Saturday, October 18, 2008

Electroless Plating of Nickel

Metals can be recovered in metallic form from aqueous solution of their salts by means of reducing agents. Development of photographic film and the silvering of mirrors are examples of this. The more noble metals such as gold and silver are easily turned out of the combined form: the more electronegative metals require much more powerful reducing agents. It is also essential that the metal deposits on the solid surface as a coherent and continuous film, and highly desirable that it only coats the surface desired, and not the walls of the containing vessel as well. In the silvering of glass mirrors, for example, the silver deposits on the glass but also on the walls of the containing vessel.

A process has been devised using the very powerful reducing agent, sodium hypophosphite, no produce nickel coatings on metals, and has the peculiar and advantageous property of proceeding only on nickel itself or on metals of the platinum group. Once started, it is therefore generally known by the ugly term ‘electroless’ nickel plating. The solution contains nickel sulfate, chloride or acetate, sodium hypophosphite and an organic acid, such as nitric acid or lactic acid to control the change of pH value, which has maintained at about pH 4.0. The solution is operated at about 90 oC and deposit nickel at the rate of about 0.0008 in/h. In due course the solution become spent and must be renewed. The formation of the nickel coating on a different metal such as steel can be ensured by a prior treatment of the surface with a dilute palladium chloride solution; a thin film of palladium is formed by chemical replacement which catalyses the subsequent reduction of the nickel salt by the hypophosphate.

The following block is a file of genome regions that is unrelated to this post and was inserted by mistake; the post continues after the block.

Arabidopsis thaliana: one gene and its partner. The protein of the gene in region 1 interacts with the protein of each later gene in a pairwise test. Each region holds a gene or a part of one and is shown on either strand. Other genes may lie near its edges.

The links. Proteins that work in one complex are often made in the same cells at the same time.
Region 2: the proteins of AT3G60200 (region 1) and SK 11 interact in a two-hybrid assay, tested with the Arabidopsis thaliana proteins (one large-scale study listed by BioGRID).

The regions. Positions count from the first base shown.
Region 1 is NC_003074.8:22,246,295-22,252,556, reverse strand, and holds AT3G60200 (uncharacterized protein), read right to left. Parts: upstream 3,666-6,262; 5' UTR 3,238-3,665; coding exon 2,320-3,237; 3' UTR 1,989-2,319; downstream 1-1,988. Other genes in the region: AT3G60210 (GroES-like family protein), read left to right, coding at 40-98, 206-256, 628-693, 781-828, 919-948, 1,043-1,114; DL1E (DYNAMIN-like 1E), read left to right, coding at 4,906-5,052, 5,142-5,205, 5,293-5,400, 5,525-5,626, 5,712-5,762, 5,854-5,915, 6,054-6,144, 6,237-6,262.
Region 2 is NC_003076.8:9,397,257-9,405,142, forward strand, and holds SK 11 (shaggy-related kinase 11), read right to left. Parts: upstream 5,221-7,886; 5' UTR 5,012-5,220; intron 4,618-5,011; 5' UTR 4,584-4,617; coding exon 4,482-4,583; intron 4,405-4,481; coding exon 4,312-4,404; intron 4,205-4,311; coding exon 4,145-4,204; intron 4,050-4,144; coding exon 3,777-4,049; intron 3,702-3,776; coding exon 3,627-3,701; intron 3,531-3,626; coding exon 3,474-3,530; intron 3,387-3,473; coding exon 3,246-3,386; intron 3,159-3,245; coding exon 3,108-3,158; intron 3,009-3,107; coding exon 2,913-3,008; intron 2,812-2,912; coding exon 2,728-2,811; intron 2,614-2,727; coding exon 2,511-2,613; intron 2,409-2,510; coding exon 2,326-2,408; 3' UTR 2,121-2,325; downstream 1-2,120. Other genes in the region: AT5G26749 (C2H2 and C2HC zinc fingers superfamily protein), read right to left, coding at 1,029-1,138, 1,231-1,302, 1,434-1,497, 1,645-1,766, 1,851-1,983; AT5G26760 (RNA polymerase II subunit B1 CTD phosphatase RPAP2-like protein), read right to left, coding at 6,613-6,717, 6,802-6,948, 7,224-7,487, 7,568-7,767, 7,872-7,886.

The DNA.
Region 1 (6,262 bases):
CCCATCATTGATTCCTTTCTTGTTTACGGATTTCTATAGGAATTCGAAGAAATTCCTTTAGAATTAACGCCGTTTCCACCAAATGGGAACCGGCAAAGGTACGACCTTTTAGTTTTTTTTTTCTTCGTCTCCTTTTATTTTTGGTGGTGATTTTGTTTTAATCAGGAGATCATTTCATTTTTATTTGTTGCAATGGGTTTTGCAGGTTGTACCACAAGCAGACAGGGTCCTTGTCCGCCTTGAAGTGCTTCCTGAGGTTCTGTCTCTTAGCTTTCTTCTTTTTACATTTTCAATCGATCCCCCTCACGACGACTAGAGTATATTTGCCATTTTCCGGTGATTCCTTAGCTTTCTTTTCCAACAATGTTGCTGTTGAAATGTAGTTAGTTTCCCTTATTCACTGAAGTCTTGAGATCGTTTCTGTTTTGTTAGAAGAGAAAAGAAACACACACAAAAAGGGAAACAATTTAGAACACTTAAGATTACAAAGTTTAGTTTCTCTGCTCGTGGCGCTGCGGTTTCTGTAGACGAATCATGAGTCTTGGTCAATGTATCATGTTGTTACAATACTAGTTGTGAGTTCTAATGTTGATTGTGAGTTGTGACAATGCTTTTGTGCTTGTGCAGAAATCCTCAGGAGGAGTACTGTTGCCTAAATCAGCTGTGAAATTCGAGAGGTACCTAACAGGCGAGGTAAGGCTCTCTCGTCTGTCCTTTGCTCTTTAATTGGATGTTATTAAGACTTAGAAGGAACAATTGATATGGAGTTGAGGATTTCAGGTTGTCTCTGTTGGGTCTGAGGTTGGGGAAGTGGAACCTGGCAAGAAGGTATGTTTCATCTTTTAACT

The metallic deposit has an appreciable content of phosporus. It is smooth and often lustrous, very fine grained and extremely hard (500 Vickers pyramid number and indentation measure of hardness), it is very brittle. Since the process is chemical and autocatalytic, the thickness of the deposit can be uniform even on the most irregular and re-entrant areas. The process is naturally rather expensive, but it is uniquely suited to coating the interior of complicated chemical plant, tubes, condensers, etc., even after assembly or installation.

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